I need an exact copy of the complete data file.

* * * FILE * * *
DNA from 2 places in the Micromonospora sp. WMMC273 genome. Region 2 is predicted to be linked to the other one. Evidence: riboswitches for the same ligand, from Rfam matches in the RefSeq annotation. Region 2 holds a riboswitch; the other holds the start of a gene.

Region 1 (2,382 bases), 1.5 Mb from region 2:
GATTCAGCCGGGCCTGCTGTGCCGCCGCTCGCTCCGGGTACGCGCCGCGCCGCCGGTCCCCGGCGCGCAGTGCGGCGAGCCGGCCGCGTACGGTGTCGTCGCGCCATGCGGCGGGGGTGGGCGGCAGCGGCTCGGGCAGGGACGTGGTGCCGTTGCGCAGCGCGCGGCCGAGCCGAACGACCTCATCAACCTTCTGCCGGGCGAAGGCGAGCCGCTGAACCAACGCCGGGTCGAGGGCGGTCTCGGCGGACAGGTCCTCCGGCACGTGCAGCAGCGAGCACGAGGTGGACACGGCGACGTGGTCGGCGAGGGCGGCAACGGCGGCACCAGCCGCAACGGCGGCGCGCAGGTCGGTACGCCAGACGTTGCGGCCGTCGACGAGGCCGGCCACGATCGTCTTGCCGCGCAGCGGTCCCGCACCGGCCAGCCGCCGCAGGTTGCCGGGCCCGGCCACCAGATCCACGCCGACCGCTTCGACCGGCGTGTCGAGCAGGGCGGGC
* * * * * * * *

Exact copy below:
DNA from 2 places in the Micromonospora sp. WMMC273 genome. Region 2 is predicted to be linked to the other one. Evidence: riboswitches for the same ligand, from Rfam matches in the RefSeq annotation. Region 2 holds a riboswitch; the other holds the start of a gene.

Region 1 (2,382 bases), 1.5 Mb from region 2:
GATTCAGCCGGGCCTGCTGTGCCGCCGCTCGCTCCGGGTACGCGCCGCGCCGCCGGTCCCCGGCGCGCAGTGCGGCGAGCCGGCCGCGTACGGTGTCGTCGCGCCATGCGGCGGGGGTGGGCGGCAGCGGCTCGGGCAGGGACGTGGTGCCGTTGCGCAGCGCGCGGCCGAGCCGAACGACCTCATCAACCTTCTGCCGGGCGAAGGCGAGCCGCTGAACCAACGCCGGGTCGAGGGCGGTCTCGGCGGACAGGTCCTCCGGCACGTGCAGCAGCGAGCACGAGGTGGACACGGCGACGTGGTCGGCGAGGGCGGCAACGGCGGCACCAGCCGCAACGGCGGCGCGCAGGTCGGTACGCCAGACGTTGCGGCCGTCGACGAGGCCGGCCACGATCGTCTTGCCGCGCAGCGGTCCCGCACCGGCCAGCCGCCGCAGGTTGCCGGGCCCGGCCACCAGATCCACGCCGACCGCTTCGACCGGCGTGTCGAGCAGGGCGGGC